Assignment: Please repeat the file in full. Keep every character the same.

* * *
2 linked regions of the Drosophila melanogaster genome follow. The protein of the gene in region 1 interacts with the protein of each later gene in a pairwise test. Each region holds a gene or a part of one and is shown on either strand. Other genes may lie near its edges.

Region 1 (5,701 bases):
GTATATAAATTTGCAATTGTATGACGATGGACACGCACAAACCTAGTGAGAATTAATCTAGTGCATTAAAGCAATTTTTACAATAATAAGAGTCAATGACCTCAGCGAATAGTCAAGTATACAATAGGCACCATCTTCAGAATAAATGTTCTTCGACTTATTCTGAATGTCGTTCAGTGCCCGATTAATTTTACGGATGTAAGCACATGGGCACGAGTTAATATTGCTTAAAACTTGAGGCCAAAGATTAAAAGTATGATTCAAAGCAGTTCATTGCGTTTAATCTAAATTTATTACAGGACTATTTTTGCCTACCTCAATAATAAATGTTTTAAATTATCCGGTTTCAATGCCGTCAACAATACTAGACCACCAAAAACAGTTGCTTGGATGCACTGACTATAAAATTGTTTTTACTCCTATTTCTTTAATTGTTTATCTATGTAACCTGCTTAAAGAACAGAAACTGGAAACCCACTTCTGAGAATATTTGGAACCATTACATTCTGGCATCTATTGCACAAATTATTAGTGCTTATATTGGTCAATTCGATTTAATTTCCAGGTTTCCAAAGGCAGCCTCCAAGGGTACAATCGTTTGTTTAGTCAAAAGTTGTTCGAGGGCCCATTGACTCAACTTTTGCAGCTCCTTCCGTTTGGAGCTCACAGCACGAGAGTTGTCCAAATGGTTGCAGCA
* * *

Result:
2 linked regions of the Drosophila melanogaster genome follow. The protein of the gene in region 1 interacts with the protein of each later gene in a pairwise test. Each region holds a gene or a part of one and is shown on either strand. Other genes may lie near its edges.

Region 1 (5,701 bases):
GTATATAAATTTGCAATTGTATGACGATGGACACGCACAAACCTAGTGAGAATTAATCTAGTGCATTAAAGCAATTTTTACAATAATAAGAGTCAATGACCTCAGCGAATAGTCAAGTATACAATAGGCACCATCTTCAGAATAAATGTTCTTCGACTTATTCTGAATGTCGTTCAGTGCCCGATTAATTTTACGGATGTAAGCACATGGGCACGAGTTAATATTGCTTAAAACTTGAGGCCAAAGATTAAAAGTATGATTCAAAGCAGTTCATTGCGTTTAATCTAAATTTATTACAGGACTATTTTTGCCTACCTCAATAATAAATGTTTTAAATTATCCGGTTTCAATGCCGTCAACAATACTAGACCACCAAAAACAGTTGCTTGGATGCACTGACTATAAAATTGTTTTTACTCCTATTTCTTTAATTGTTTATCTATGTAACCTGCTTAAAGAACAGAAACTGGAAACCCACTTCTGAGAATATTTGGAACCATTACATTCTGGCATCTATTGCACAAATTATTAGTGCTTATATTGGTCAATTCGATTTAATTTCCAGGTTTCCAAAGGCAGCCTCCAAGGGTACAATCGTTTGTTTAGTCAAAAGTTGTTCGAGGGCCCATTGACTCAACTTTTGCAGCTCCTTCCGTTTGGAGCTCACAGCACGAGAGTTGTCCAAATGGTTGCAGCA